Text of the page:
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culture

Can’t Teach an Old Beast New Tricks

Dancap brings Beauty and the Beast to Toronto in a remount that tries to be the mirror image of the previous Disney and Broadway versions. Which is delightful, if you're six.

Emily Behny and Dane Agostinis are the quintessential, if lackluster, Belle and Beast. Photo by Joan Marcus.

Beauty and the Beast
Four Seasons Centre for the Performing Arts (145 Queen Street West)
July 3–22
Tuesday to Saturday 7:30 p.m., Wednesday and weekend matinees at 2 p.m.
$37–$150

This past April, Aubrey Dan announced that his production company, Dancap, would be finishing its 2012 season and then going on indefinite hiatus. He said there’s a lack of remount-worthy shows coming out of Broadway and the West End for his commercial theatre company to produce—not to mention that Dancap was facing a reported loss of $40 million. The announcement was a surprise, but not necessarily a sad one—because as the latest production of Beauty and the Beast shows, there’s not a whole lot to miss.

Torontoist attended the first preview of Beauty, which unofficially kicks off Dancap’s hat trick grand finale of Beauty and the Beast, Million Dollar Quartet, and another tour of Jersey Boys. It had only a few expected technical hiccups, but still brought out a fair number of twirling toddlers in gowns and tiaras. Most of them probably weren’t around the first time Beauty and the Beast came through Toronto in the mid-’90s, and were thrilled to see the classic fairy tale brought to life on the stage. But for those who know what a big-budget musical should be, it was less than spectacular. In fact, the children’s reactions and get-ups were sometimes more entertaining than the show itself.

Helmed by the same creative team as the original Tony Award–winning Broadway production, the current touring remount does feel like the “ugly stepsister” (sorry, wrong Disney movie). Ann Hould-Ward’s costumes and Stanley A. Meyer’s sets are uneven, sometimes impressive but often coming across like the pieces were bought at the Disney Store (especially a plush-looking magical rose that doesn’t even wilt). Large and fierce-looking wolf puppets add an element of fantasy into this world of castles, enchantresses, and spells, but unfortunately they’re a fleeting trick—and the rest of the staging, notably in the larger show-stopping numbers, feels dated (confetti canons just ain’t what they used to be).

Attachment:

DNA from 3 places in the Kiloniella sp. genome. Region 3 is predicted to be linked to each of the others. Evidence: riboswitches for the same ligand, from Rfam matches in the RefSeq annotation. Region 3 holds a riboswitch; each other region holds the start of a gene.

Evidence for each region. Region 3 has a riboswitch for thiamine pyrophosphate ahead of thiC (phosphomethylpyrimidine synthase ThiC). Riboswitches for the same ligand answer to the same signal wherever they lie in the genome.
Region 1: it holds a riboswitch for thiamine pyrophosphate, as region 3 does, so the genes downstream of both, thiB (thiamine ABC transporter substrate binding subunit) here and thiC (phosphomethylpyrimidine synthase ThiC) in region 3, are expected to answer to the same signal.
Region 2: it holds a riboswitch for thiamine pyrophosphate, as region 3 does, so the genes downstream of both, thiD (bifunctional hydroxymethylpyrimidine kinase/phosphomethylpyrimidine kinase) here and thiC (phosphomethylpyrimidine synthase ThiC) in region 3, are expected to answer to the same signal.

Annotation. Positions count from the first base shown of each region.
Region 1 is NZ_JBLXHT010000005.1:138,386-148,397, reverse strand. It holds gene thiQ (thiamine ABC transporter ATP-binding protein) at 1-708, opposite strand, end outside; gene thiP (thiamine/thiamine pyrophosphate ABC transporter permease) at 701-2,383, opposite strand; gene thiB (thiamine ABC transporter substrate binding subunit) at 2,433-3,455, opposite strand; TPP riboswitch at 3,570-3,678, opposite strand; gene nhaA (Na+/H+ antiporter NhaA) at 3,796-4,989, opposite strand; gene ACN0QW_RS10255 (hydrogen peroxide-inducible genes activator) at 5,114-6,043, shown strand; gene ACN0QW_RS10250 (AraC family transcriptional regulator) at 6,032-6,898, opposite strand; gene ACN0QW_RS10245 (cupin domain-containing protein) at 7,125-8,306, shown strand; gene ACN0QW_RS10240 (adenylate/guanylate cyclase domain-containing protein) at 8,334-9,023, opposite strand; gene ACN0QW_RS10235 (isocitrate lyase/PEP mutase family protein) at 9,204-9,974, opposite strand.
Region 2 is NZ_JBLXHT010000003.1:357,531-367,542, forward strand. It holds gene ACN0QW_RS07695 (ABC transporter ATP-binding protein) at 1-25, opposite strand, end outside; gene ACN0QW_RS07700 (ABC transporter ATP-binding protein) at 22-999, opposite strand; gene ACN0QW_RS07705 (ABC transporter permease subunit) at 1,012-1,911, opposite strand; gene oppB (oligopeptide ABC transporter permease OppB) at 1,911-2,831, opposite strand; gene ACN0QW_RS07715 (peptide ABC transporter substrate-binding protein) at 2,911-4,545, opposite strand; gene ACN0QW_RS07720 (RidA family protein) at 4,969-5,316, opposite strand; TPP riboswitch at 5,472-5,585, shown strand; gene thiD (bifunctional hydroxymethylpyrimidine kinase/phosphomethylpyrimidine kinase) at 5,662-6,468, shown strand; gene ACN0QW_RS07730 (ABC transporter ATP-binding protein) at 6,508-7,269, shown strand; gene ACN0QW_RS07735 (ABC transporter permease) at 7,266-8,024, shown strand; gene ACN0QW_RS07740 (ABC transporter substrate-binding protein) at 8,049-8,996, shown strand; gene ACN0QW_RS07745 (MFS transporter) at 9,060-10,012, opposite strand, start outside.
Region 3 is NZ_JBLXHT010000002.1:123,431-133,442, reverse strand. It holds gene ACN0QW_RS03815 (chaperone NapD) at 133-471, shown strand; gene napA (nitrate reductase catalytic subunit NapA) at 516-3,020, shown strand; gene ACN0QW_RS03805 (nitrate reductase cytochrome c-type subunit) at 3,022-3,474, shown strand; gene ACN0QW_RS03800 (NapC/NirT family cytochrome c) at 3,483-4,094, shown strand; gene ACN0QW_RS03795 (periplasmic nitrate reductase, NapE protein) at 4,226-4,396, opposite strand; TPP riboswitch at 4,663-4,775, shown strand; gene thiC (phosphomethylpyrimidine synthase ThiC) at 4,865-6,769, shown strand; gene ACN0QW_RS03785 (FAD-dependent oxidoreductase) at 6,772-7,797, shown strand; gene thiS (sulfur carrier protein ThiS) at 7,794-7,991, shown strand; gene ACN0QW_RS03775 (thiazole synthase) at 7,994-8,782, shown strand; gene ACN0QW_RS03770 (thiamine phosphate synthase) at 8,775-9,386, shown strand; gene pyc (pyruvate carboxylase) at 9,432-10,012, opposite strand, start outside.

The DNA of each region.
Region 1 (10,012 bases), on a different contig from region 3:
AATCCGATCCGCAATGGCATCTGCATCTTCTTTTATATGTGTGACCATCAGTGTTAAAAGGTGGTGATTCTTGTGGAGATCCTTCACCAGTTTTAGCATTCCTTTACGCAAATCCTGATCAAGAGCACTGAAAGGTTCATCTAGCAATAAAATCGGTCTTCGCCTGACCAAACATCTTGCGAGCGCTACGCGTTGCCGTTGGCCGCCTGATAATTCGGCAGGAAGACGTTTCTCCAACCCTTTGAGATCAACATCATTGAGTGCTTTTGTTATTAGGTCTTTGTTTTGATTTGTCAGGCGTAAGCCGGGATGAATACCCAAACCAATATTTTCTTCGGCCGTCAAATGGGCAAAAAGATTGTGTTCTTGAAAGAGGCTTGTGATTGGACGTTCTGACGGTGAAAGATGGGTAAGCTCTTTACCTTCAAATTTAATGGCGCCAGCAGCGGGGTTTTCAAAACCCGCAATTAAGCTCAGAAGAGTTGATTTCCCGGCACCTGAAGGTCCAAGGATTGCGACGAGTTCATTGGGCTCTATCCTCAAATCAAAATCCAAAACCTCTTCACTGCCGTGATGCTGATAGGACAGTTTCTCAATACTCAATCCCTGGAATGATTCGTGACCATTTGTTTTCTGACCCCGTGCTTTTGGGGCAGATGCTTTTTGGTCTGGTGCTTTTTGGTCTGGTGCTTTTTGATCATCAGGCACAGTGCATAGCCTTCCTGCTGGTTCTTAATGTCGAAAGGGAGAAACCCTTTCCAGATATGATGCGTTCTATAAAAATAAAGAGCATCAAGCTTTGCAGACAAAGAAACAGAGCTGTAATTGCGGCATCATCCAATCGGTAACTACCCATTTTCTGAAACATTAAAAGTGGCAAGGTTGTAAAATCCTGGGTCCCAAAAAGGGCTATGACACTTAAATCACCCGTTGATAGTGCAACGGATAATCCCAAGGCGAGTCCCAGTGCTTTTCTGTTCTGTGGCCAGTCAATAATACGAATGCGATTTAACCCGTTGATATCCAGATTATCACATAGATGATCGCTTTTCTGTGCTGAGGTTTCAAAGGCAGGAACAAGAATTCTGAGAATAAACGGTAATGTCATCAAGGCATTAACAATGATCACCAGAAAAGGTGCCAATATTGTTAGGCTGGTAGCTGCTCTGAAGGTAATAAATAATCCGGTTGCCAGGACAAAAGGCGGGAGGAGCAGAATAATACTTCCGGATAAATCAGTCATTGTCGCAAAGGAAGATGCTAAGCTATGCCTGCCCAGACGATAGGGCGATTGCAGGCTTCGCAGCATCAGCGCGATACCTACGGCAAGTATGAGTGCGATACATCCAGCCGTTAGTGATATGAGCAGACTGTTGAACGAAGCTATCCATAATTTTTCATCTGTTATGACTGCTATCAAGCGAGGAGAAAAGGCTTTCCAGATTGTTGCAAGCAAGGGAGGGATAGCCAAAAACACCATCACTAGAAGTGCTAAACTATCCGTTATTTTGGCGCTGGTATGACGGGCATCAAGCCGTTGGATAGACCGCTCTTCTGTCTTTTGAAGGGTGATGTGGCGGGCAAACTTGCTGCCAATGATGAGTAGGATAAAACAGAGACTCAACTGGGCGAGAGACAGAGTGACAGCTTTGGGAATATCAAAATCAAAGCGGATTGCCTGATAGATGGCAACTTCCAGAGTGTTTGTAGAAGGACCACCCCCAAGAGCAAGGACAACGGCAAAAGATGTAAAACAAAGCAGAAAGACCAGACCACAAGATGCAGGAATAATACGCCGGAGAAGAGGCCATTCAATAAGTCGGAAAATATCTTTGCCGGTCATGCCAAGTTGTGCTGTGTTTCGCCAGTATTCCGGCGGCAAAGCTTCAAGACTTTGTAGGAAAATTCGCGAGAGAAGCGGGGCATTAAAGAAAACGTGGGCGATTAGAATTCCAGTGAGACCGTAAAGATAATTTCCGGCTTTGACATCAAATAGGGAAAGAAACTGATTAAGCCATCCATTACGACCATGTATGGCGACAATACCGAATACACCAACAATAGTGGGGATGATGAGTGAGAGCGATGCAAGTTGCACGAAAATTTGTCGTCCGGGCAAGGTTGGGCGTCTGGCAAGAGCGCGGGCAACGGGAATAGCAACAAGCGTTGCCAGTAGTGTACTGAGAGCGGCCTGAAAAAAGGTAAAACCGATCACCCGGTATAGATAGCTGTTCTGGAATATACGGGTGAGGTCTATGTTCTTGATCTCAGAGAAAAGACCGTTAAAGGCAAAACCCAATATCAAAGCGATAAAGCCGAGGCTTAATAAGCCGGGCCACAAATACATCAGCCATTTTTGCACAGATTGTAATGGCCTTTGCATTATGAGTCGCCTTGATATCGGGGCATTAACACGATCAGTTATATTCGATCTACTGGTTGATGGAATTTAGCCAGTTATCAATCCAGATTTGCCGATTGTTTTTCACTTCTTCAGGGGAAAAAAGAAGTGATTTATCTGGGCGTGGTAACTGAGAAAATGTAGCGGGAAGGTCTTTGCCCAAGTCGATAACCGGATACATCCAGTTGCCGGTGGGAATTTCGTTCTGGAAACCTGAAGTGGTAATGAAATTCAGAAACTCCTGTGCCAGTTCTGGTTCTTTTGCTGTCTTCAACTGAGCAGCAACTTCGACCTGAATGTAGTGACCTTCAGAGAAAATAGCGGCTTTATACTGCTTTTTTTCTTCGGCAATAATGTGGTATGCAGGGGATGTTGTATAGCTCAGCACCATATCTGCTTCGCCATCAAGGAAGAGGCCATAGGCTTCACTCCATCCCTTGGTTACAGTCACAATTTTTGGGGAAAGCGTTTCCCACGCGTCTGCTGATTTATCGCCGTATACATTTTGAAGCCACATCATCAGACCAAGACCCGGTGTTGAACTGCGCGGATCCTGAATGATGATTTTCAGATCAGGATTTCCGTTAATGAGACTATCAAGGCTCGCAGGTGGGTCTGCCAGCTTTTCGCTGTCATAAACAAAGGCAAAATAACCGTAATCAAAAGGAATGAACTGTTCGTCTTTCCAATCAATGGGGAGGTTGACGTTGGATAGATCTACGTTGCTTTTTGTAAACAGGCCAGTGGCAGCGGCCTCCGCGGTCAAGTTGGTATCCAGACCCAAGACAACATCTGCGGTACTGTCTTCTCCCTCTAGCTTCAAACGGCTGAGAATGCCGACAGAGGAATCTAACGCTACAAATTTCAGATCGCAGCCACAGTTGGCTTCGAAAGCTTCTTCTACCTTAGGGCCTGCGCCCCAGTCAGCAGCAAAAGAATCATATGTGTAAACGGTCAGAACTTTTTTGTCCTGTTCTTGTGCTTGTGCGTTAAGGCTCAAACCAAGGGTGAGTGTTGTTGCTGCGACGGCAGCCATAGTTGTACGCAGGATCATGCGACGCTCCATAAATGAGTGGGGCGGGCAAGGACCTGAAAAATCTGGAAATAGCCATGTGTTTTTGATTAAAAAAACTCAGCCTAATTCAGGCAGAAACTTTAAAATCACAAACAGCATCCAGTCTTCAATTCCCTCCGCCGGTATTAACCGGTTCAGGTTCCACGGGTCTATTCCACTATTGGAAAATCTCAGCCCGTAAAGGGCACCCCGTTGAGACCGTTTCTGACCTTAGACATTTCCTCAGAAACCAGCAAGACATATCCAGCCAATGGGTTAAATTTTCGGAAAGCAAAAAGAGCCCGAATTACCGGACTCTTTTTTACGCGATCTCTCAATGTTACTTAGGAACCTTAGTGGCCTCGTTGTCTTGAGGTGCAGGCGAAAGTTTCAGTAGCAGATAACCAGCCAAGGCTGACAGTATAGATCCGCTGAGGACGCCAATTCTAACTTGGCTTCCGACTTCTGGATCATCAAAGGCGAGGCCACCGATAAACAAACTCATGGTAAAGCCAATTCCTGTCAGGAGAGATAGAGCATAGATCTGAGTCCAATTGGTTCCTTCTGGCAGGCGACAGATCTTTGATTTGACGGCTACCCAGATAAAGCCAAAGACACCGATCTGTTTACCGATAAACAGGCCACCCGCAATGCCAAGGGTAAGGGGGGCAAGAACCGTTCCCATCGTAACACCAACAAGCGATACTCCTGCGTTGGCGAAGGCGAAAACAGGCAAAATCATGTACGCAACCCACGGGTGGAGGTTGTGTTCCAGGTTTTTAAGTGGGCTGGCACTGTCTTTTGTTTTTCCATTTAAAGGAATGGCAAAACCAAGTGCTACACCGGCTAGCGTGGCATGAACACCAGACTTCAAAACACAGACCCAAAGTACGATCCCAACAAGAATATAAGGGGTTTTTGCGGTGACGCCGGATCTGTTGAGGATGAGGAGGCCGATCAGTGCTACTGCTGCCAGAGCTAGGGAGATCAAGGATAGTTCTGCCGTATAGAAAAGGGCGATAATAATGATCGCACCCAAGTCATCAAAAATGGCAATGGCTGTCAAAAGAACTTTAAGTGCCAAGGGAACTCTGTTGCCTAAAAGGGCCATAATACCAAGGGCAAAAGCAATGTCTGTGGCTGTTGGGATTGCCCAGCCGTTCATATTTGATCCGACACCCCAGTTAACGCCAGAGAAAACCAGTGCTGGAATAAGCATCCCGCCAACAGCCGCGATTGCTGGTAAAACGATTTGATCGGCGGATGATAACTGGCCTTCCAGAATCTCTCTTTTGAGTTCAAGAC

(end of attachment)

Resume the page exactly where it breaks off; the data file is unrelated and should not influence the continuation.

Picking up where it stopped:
Just as dated, it has to be noted, are those stereotypical gender roles that Disney is so infamous for. Maybe it’s our age and experience that’s altering our view on a beloved childhood story, but this remount seems even more full of hostile, misogynistic, and inappropriate sexual tension than ever. Lumiere’s (Michael Haller) womanizing flirtation with Babette (Jessica Lorion) and the Silly Girls (Brittany Conigatti, Amanda Grace Holt, and Christie Schwartzman) who fawn over Gaston (Matt Farcher) may be intended for comic relief in a misguided tactic to make a children’s show enjoyable for adults. But other Toronto productions, like Mirvish’s War Horse, have demonstrated that a show doesn’t need to be riddled with sex jokes to be enjoyable for the whole family.

However, it’s Haller’s performance alongside James May as Cogsworth and Jen Bechter as the prima-donna vanity inside the enchanted castle that reminds us why the story has lasted so many years. Their banter is a breath of fresh air, as are Dane Agostinis’s more comedic moments as the Beast, which he plays up even more than his roar in the first act. Meanwhile, the rest of the ensemble, including Emily Behny as Belle, William A. Martin as Maurice, and Jimmy Larkin as Lefou, are forgettable.

We were smiling at the happy ending of course, as (spoiler alert) Belle and the Beast joined in matrimony as humans. But we couldn’t help feeling a little like Belle herself. Not infatuated with the man of our dreams, but rather like we were hoping for a little more adventure in our lives.

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